Descriptive aspects of two fawn populations as delineated by reproductive differences
Prior to 1971, doe fawns from a river swamp portion of the Energy Research Development Agency's Savannah River Plant near Aiken, South Carolina, bred at significantly lower rates than did fawns from a proximal upland habitat. During the fall and early winter of 1971, nutritional, stress, genetic, and pathological aspects of male and female fawns from these habitats were evaluated in an attempt to delineate possible factors affecting their past reproductive performance.
Kidney fat index was correlated with percent body fat as determined by whole body analysis. Although KFI was not significantly different between sexes or areas, swamp fawns had significantly more body fat than did individuals from the uplands.
No differences in growth rates between individuals from both areas were detected.
Upland fawns contained significantly more body magnesium than did swamp individuals. Although calcium, nitrogen, manganese, and phosphorus values were similar between the 2 areas, seasonal and sex differences were observed. Rumen protein was significantly greater in upland fawns; crude protein levels from swamp rumina were marginal for optimum growth and development.
Swamp rumina contained significantly more acorns than did those from the uplands. However, significantly greater amounts of honeysuckle were observed in upland rumina, and species diversity was greater.
Adrenal weights were similar between the 2 areas and both sexes. Larger animals had heavier adrenal glands. Several animals judged to be in poor condition had adrenal weights within the range of those which appeared to be in excellent physical condition. Increased levels of vanilmandelic acid were indicative of increased stress levels. Although the technique was not applicable to blood, increased urinary levels of the catecholamine were observed in confined deer and those run by dogs. Significant differences between areas and sexes were not detected. Older animals had significantly greater VMA levels than younger individuals.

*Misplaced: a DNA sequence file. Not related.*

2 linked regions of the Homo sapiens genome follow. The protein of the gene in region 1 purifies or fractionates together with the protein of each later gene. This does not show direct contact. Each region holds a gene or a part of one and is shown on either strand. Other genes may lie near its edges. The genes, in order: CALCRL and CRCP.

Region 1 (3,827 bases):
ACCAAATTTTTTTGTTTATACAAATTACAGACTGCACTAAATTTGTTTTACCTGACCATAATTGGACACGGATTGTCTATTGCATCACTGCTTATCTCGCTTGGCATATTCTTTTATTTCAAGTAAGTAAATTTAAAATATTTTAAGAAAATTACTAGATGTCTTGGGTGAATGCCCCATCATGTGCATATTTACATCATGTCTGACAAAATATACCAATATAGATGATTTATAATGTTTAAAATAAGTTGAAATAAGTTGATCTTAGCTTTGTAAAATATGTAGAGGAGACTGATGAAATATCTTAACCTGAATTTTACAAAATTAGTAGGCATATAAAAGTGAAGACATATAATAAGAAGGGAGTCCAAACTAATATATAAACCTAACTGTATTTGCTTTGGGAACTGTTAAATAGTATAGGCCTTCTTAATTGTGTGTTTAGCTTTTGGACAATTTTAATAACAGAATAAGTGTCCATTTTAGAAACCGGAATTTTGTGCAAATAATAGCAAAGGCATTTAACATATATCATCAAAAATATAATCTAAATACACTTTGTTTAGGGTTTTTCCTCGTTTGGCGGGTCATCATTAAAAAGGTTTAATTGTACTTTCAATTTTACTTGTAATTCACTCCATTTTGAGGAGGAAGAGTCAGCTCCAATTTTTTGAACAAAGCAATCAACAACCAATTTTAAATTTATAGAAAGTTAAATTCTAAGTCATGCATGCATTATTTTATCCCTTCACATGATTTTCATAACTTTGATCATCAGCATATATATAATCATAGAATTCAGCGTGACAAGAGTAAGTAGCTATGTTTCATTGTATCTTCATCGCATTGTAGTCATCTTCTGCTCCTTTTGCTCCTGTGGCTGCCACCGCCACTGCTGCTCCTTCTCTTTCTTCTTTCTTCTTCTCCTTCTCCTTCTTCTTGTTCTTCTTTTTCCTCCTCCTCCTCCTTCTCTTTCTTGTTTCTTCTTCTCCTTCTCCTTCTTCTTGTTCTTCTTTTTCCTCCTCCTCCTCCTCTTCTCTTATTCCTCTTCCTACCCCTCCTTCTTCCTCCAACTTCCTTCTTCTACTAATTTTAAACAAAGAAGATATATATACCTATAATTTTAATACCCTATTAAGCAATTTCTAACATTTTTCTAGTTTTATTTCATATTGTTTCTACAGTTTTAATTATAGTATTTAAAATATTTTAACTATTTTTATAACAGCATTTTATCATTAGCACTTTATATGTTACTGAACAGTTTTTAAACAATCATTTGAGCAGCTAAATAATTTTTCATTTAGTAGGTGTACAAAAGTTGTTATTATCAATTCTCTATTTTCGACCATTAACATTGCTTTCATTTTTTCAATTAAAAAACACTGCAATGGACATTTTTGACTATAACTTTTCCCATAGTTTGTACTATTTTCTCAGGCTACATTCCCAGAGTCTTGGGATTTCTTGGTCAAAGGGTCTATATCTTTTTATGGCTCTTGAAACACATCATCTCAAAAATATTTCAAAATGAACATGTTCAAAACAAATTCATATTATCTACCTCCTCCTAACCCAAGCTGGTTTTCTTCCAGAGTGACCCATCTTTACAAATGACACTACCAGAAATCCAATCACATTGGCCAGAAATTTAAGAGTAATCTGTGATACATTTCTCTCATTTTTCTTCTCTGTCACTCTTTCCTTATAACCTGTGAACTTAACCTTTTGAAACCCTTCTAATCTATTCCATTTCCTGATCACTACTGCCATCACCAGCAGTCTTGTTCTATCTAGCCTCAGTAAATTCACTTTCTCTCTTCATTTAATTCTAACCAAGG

Ninety-eight fawns and 114 older deer were evaluated for genetic heterozygosity by electrophoretic analysis of 22 proteins. Average heterozygosity for all deer was 12. 7 percent. No significant differences in average heterozygosity between fawns or yearlings of the 2 areas was observed, but upland adult females were significantly more heterozygous than adult swamp females. Changes occurred in average heterozygosity in swamp females during 1970 and 1971; fawns and yearlings were significantly more heterozygous than adult deer. Significant relationships were observed between VMA level, mineral content, and sex for several loci.
Brucellosis and leptospirosis were not significant factors in either population.
Neither follicle sizes nor ovulation rates were significantly different between doe fawns of the 2 habitats. Onset and development of spermatogenesis was similar in males of the 2 habitats, although individuals from the swamp had significantly greater testes weights in relation to body sizes.
Reproductive rates were evaluated during the period 1971 through 1973; no significant differences between the 2 populations were observed.
It was concluded that factors which inhibited doe fawn breeding in the swamp prior to 1971 were high animal density, fluctuating mast crops, and low protein availability. By 1971, animal density in the swamp had been reduced to the extent that these were no longer factors.